There are lots of issues on BLM land currently underway in the Eastern Sierra. The BLM lands are sometimes put in the shadow of the vast expanses of US Forest Service and National Park lands like Death Valley, the John Muir Wilderness, and newly added White Mountains Wilderness, but they should not be overlooked. In the Eastern Sierra, they include the Bodie Hills, Granite Mountain and Owens Peak Wilderness (photo shown) areas, and the Alabama Hills, as well as many more extraordinary places that make up the East Side. Here are just some of the many preservation issues, on lands…

29 Jun: Rustic Pathways and FOI get out to the Bodie Hills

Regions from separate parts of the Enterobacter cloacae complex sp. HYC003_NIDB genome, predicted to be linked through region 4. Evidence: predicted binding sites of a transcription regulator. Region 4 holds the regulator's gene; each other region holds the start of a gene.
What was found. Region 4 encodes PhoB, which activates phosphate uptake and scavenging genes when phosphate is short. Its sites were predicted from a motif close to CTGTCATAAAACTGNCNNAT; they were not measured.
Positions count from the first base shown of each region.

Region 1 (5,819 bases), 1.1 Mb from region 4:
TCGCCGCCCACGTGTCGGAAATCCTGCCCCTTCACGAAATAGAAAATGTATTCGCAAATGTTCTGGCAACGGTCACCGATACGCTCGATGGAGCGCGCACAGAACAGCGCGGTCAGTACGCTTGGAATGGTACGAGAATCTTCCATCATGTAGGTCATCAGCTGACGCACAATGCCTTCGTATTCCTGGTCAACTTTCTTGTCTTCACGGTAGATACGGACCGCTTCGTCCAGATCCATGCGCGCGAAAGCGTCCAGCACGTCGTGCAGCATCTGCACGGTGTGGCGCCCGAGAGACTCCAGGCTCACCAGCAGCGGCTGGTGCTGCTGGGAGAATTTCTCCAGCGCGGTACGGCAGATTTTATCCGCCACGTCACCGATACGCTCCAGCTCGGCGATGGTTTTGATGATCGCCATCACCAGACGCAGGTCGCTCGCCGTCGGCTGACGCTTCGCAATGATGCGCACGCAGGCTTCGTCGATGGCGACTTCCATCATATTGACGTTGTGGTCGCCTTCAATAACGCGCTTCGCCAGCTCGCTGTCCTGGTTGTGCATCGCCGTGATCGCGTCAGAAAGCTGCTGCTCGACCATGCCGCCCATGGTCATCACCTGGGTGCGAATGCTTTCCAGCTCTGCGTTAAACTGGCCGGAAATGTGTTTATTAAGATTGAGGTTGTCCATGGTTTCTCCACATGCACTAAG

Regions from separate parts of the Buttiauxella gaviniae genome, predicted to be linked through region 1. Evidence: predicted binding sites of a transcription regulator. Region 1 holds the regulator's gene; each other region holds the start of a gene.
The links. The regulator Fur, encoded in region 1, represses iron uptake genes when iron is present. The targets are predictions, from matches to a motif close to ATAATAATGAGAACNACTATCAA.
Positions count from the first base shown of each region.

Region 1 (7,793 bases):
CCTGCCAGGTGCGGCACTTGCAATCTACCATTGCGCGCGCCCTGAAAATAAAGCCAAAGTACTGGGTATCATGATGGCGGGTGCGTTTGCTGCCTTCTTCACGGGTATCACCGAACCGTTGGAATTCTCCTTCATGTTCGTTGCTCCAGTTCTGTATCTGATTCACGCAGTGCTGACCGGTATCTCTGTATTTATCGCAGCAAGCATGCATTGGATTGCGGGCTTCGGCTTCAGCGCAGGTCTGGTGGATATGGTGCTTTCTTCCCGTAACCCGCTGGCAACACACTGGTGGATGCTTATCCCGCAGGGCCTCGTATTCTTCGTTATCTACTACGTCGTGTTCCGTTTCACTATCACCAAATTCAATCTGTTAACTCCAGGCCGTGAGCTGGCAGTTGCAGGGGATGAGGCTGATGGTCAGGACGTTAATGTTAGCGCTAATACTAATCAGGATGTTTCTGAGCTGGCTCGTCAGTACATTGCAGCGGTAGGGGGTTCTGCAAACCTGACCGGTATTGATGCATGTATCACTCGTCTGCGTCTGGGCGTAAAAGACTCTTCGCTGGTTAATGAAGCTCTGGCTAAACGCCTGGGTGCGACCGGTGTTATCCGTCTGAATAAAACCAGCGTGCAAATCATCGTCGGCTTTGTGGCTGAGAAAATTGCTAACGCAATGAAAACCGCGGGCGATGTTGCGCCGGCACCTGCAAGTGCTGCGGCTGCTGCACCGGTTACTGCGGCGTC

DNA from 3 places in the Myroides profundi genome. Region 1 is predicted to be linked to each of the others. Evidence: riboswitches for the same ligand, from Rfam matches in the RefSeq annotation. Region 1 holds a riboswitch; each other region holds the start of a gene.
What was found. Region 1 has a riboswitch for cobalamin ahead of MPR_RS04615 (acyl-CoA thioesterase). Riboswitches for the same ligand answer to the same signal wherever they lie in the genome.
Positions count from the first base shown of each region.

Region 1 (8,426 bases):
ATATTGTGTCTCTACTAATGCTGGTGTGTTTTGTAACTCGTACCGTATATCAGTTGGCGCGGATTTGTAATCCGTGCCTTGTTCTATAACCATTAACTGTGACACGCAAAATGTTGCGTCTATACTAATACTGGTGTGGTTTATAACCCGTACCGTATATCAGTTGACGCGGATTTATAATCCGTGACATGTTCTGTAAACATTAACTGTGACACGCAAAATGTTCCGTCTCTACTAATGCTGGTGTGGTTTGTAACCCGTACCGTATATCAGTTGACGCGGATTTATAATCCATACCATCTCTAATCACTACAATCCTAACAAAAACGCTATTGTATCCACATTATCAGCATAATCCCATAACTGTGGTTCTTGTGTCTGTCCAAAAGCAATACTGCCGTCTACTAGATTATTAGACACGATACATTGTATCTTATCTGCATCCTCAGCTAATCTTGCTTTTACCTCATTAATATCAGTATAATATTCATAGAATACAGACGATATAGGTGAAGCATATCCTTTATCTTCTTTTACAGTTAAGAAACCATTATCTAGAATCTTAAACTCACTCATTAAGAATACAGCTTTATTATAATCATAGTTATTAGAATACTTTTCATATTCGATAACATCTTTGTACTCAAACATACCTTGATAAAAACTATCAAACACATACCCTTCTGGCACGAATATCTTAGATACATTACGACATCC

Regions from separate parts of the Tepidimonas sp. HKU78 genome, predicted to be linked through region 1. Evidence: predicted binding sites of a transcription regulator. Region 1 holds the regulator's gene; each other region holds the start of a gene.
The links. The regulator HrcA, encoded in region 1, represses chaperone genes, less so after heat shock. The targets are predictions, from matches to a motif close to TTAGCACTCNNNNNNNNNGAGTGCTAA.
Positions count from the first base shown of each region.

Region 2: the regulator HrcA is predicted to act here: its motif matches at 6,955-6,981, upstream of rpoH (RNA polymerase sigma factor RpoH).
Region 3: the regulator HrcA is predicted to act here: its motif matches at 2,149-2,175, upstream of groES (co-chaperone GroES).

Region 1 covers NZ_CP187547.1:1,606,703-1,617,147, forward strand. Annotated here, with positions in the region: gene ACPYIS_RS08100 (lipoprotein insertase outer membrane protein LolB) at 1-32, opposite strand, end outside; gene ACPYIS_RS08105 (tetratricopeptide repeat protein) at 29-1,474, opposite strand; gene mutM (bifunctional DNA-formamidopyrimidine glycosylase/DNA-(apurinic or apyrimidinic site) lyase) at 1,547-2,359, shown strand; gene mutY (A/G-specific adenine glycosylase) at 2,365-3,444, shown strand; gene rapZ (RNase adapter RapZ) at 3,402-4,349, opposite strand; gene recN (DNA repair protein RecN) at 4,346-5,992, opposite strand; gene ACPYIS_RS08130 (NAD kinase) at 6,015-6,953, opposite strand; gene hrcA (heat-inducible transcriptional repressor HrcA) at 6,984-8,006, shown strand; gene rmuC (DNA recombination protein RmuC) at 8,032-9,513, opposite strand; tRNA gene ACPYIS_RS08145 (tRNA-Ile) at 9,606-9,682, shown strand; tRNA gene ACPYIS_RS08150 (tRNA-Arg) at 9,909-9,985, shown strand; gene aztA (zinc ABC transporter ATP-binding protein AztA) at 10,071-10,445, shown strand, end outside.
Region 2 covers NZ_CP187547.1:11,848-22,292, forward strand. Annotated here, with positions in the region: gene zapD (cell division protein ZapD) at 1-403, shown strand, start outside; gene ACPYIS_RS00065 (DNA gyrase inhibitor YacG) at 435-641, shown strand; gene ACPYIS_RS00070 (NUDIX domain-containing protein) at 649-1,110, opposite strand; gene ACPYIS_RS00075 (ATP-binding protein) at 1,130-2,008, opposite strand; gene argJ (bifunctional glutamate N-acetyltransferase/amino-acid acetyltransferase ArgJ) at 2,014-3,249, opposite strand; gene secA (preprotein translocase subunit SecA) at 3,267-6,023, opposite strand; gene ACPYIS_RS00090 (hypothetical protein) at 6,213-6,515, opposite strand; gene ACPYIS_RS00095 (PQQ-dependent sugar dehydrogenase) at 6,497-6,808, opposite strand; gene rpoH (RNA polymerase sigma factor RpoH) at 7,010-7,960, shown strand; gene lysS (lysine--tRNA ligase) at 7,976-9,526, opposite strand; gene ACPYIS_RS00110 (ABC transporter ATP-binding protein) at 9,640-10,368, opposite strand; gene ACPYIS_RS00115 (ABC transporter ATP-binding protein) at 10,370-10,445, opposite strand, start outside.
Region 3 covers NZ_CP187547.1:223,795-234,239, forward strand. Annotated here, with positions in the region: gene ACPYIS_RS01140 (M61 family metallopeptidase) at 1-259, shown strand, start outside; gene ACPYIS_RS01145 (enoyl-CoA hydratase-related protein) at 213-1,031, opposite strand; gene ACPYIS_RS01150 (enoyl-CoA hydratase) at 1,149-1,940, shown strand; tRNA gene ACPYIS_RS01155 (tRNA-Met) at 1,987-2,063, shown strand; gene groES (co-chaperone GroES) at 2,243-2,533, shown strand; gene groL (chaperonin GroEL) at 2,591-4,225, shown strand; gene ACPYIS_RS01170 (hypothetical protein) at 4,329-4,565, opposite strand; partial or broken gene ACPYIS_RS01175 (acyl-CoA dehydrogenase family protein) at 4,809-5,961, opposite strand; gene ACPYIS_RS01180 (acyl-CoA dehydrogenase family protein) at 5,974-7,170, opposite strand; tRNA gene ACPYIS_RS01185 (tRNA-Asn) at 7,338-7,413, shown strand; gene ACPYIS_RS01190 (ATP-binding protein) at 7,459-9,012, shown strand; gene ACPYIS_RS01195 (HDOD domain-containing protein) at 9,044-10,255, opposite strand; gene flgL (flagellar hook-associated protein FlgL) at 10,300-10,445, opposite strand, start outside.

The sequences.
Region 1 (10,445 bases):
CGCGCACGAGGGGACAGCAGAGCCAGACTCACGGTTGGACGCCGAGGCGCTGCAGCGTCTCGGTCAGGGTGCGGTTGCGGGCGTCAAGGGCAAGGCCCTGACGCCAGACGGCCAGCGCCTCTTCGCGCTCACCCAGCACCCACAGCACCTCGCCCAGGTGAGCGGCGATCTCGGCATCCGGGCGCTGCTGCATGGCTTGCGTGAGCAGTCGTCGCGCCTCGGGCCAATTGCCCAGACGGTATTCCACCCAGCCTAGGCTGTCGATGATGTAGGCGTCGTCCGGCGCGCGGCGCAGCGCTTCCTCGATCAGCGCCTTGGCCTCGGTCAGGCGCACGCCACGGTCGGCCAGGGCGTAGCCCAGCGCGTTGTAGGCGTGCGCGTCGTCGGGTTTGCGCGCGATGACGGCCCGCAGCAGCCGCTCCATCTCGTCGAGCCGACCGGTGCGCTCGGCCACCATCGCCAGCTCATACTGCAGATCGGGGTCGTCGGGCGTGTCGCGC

FOI has teamed up with Rustic Pathways this summer for four trips themed around the Mono Basin. High School age kids come from all over the U.S. and get community service hours for stewardship work, and also get to hike and explore. Our day of stewardship with the kids started off pulling white sweet clover, a particularly pernicious invasive plant, at the Mono Lake Tufa State Reserve, a State Park threatened to be closed. We made a solid dent along the David Gaines memorial boardwalk, and more groups will be coming out throughout the summer to knock the population back…

19 May: LV High School Students Learn About Natural History